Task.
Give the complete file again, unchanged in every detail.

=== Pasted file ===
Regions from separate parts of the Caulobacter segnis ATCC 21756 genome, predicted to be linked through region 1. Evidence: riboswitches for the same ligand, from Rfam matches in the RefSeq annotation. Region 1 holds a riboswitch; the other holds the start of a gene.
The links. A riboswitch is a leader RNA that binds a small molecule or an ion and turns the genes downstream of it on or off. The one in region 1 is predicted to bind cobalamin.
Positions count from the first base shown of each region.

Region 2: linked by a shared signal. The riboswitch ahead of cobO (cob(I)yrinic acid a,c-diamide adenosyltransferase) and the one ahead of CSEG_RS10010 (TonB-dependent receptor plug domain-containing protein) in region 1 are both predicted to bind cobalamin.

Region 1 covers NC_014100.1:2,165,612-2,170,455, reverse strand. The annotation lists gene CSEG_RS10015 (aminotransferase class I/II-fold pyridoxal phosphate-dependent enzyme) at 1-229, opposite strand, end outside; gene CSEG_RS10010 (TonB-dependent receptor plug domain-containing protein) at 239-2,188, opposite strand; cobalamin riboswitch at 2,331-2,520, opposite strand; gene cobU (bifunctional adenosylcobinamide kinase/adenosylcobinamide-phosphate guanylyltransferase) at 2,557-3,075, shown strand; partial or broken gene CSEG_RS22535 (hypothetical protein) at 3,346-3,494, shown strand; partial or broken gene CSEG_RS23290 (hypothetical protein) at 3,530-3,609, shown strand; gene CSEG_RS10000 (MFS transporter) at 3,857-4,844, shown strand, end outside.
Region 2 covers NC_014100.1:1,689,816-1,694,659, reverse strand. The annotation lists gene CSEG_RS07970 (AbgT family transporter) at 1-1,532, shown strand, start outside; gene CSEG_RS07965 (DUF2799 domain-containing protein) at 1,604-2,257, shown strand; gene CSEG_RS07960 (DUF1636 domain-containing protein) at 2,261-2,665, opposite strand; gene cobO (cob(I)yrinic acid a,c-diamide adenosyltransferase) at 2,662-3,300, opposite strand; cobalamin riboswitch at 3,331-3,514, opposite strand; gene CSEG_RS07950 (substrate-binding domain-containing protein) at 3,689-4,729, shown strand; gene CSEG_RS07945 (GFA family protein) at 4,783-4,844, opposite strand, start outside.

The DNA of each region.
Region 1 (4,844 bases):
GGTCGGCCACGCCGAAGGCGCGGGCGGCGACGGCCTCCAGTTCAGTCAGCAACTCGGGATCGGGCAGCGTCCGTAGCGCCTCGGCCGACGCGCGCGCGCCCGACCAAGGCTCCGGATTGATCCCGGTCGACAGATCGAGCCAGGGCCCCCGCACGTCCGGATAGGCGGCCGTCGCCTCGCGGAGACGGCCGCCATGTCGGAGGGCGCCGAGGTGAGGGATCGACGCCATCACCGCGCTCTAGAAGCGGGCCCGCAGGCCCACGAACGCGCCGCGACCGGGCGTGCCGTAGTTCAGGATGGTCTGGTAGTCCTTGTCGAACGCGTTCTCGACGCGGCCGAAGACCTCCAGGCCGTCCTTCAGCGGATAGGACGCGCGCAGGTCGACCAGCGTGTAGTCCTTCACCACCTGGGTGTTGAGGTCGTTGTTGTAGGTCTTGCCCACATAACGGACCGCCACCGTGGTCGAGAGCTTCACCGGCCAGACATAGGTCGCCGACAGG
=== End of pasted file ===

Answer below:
Regions from separate parts of the Caulobacter segnis ATCC 21756 genome, predicted to be linked through region 1. Evidence: riboswitches for the same ligand, from Rfam matches in the RefSeq annotation. Region 1 holds a riboswitch; the other holds the start of a gene.
The links. A riboswitch is a leader RNA that binds a small molecule or an ion and turns the genes downstream of it on or off. The one in region 1 is predicted to bind cobalamin.
Positions count from the first base shown of each region.

Region 2: linked by a shared signal. The riboswitch ahead of cobO (cob(I)yrinic acid a,c-diamide adenosyltransferase) and the one ahead of CSEG_RS10010 (TonB-dependent receptor plug domain-containing protein) in region 1 are both predicted to bind cobalamin.

Region 1 covers NC_014100.1:2,165,612-2,170,455, reverse strand. The annotation lists gene CSEG_RS10015 (aminotransferase class I/II-fold pyridoxal phosphate-dependent enzyme) at 1-229, opposite strand, end outside; gene CSEG_RS10010 (TonB-dependent receptor plug domain-containing protein) at 239-2,188, opposite strand; cobalamin riboswitch at 2,331-2,520, opposite strand; gene cobU (bifunctional adenosylcobinamide kinase/adenosylcobinamide-phosphate guanylyltransferase) at 2,557-3,075, shown strand; partial or broken gene CSEG_RS22535 (hypothetical protein) at 3,346-3,494, shown strand; partial or broken gene CSEG_RS23290 (hypothetical protein) at 3,530-3,609, shown strand; gene CSEG_RS10000 (MFS transporter) at 3,857-4,844, shown strand, end outside.
Region 2 covers NC_014100.1:1,689,816-1,694,659, reverse strand. The annotation lists gene CSEG_RS07970 (AbgT family transporter) at 1-1,532, shown strand, start outside; gene CSEG_RS07965 (DUF2799 domain-containing protein) at 1,604-2,257, shown strand; gene CSEG_RS07960 (DUF1636 domain-containing protein) at 2,261-2,665, opposite strand; gene cobO (cob(I)yrinic acid a,c-diamide adenosyltransferase) at 2,662-3,300, opposite strand; cobalamin riboswitch at 3,331-3,514, opposite strand; gene CSEG_RS07950 (substrate-binding domain-containing protein) at 3,689-4,729, shown strand; gene CSEG_RS07945 (GFA family protein) at 4,783-4,844, opposite strand, start outside.

The DNA of each region.
Region 1 (4,844 bases):
GGTCGGCCACGCCGAAGGCGCGGGCGGCGACGGCCTCCAGTTCAGTCAGCAACTCGGGATCGGGCAGCGTCCGTAGCGCCTCGGCCGACGCGCGCGCGCCCGACCAAGGCTCCGGATTGATCCCGGTCGACAGATCGAGCCAGGGCCCCCGCACGTCCGGATAGGCGGCCGTCGCCTCGCGGAGACGGCCGCCATGTCGGAGGGCGCCGAGGTGAGGGATCGACGCCATCACCGCGCTCTAGAAGCGGGCCCGCAGGCCCACGAACGCGCCGCGACCGGGCGTGCCGTAGTTCAGGATGGTCTGGTAGTCCTTGTCGAACGCGTTCTCGACGCGGCCGAAGACCTCCAGGCCGTCCTTCAGCGGATAGGACGCGCGCAGGTCGACCAGCGTGTAGTCCTTCACCACCTGGGTGTTGAGGTCGTTGTTGTAGGTCTTGCCCACATAACGGACCGCCACCGTGGTCGAGAGCTTCACCGGCCAGACATAGGTCGCCGACAGG